One Great Sentence

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“She was beautiful but when she tasted the water from the glass on her lectern she smiled sadly as if it were bitter for, in spite of her civil zeal, she had a taste for the melancholy – for the smell of orange rinds and wood smoke – that was extraordinary.”

By One Great Sentence May 4, 2017

Why is it great? When I moved back to New England last year after nearly a lifetime away, John Cheever’s debut novel about a quirky New England family was the first thing I read. This sentence, near the beginning, captured … Read more

“He sat in an old chair near a particle board pinned with the yellowed obituaries of steelworker friends who died too early, including Robert Plater. 60. Cancer. A paper target practice figure hung next to the obituaries. Its heart had been blown out.”

By One Great Sentence April 26, 2017

Why is it great? I promise this is the last you’ll see of Springsteen on this site for the foreseeable future. But I had somehow missed this story by one of my favorite writers (and former co-worker on the … Read more

“She is the mother of two fatherless children and she was walking into the history of this country because she was showing everybody who felt old and helpless and without hope that she had this terrible strength that everybody needed so badly.”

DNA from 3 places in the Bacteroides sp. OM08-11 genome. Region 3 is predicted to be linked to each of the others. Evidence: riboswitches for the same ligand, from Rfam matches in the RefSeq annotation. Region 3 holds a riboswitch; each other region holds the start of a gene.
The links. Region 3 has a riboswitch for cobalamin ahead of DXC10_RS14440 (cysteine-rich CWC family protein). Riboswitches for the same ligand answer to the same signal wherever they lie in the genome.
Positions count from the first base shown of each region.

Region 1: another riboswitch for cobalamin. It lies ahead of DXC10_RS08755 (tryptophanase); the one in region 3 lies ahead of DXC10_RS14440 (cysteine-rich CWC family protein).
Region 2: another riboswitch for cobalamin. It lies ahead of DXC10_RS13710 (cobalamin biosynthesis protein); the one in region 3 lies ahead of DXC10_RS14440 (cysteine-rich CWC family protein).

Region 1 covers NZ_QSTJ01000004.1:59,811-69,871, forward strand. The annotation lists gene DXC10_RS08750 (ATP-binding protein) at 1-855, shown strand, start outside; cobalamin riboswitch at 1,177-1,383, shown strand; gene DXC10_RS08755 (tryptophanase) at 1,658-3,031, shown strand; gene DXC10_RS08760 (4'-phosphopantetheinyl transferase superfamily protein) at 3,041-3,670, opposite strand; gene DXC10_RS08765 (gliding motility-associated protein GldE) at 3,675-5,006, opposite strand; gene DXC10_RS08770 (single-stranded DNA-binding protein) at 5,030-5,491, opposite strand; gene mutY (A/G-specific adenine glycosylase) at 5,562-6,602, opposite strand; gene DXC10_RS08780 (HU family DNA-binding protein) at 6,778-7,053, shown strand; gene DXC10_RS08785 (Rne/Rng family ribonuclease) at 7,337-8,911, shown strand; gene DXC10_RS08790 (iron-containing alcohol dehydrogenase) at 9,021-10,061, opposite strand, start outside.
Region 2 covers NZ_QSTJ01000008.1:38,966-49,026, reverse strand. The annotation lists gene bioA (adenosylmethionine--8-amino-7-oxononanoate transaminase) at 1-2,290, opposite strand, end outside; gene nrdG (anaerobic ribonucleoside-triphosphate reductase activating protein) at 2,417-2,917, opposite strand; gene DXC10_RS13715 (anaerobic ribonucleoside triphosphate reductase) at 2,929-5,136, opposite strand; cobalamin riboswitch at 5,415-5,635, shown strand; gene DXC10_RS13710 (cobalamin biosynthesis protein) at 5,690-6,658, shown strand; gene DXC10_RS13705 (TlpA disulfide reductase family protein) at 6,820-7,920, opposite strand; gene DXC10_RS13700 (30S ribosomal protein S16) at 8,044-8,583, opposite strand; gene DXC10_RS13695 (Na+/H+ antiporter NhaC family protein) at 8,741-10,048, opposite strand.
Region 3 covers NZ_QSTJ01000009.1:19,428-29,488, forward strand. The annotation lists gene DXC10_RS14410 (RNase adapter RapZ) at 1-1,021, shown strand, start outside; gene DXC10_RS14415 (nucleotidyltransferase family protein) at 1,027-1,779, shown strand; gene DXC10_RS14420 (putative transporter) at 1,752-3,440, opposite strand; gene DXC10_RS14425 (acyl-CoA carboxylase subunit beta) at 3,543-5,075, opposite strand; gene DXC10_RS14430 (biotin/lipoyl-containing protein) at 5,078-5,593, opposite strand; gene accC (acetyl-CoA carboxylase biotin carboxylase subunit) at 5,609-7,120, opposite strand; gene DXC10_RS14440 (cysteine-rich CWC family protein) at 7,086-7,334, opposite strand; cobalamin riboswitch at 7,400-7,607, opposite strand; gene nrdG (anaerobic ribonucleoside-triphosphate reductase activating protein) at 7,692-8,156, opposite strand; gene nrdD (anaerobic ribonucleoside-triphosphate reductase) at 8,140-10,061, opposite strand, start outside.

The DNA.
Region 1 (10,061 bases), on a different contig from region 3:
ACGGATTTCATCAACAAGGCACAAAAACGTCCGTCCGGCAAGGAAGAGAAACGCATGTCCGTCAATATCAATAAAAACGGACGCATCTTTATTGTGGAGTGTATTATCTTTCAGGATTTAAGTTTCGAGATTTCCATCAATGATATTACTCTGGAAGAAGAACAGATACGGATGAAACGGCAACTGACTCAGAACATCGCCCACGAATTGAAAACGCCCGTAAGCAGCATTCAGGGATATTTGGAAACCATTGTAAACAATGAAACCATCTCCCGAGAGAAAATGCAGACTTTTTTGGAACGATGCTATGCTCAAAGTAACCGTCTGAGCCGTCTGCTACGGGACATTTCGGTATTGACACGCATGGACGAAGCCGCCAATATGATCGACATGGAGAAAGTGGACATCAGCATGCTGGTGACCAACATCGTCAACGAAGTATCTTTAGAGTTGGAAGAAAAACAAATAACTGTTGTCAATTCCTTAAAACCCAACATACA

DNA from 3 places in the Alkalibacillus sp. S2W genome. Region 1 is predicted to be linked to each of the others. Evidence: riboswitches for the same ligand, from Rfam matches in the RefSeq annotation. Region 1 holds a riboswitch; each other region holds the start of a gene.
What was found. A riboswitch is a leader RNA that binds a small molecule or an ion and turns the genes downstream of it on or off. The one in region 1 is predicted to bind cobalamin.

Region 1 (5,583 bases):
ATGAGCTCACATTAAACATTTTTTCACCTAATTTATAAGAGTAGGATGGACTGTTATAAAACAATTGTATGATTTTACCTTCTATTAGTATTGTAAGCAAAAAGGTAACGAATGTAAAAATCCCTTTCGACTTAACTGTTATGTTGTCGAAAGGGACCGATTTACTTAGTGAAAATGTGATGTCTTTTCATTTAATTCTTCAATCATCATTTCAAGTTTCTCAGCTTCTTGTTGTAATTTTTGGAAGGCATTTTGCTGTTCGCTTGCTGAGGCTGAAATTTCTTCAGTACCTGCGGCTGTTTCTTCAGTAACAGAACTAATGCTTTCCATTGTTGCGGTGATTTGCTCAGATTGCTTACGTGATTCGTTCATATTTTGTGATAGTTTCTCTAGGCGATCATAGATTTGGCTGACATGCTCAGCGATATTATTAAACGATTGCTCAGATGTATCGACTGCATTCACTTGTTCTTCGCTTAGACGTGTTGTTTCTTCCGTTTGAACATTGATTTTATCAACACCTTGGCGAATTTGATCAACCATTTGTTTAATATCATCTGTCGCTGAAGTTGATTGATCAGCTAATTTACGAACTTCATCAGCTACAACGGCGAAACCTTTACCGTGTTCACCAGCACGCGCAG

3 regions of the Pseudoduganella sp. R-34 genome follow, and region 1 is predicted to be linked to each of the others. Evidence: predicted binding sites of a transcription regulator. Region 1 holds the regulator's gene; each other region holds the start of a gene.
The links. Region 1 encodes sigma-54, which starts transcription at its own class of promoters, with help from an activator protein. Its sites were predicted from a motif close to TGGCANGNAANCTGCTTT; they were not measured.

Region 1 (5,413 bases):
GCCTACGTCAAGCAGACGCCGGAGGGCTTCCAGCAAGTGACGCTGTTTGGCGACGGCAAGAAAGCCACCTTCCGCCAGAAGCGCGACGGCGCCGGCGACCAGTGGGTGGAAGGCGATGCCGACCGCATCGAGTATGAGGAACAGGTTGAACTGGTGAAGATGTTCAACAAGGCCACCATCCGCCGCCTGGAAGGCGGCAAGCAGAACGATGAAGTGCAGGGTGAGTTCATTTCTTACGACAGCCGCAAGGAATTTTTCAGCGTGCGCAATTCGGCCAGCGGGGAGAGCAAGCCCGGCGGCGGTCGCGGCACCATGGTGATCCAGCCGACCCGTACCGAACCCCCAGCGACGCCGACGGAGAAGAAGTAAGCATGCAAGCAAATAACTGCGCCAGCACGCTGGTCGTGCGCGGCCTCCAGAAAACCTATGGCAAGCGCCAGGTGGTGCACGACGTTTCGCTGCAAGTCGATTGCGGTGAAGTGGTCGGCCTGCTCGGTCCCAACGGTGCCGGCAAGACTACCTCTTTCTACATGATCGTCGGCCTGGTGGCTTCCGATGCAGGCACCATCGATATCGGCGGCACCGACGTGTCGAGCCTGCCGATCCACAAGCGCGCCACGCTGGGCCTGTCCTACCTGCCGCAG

By One Great Sentence March 29, 2017

Like a lot of people, last week I reread the story that made Jimmy Breslin famous. It has his greatest hallmark: writing about the little guy, in this case Clifton Pollard, who was paid $3.01 an hour to dig the grave … Read more

“He watched a mouse saunter up the electric cord leading to the nonfunctioning clock over the hotel bar and asked the Chinese waitress in German whether it was a tiger.”

By One Great Sentence March 1, 2017

This vivid, funny, terrific sentence could have been drawn from Lewis Carroll, but it’s from the middle of a deadline story on the frustrations of two “peace commissions” that were unable to keep the peace in Vietnam.  The observer is a Polish Army … Read more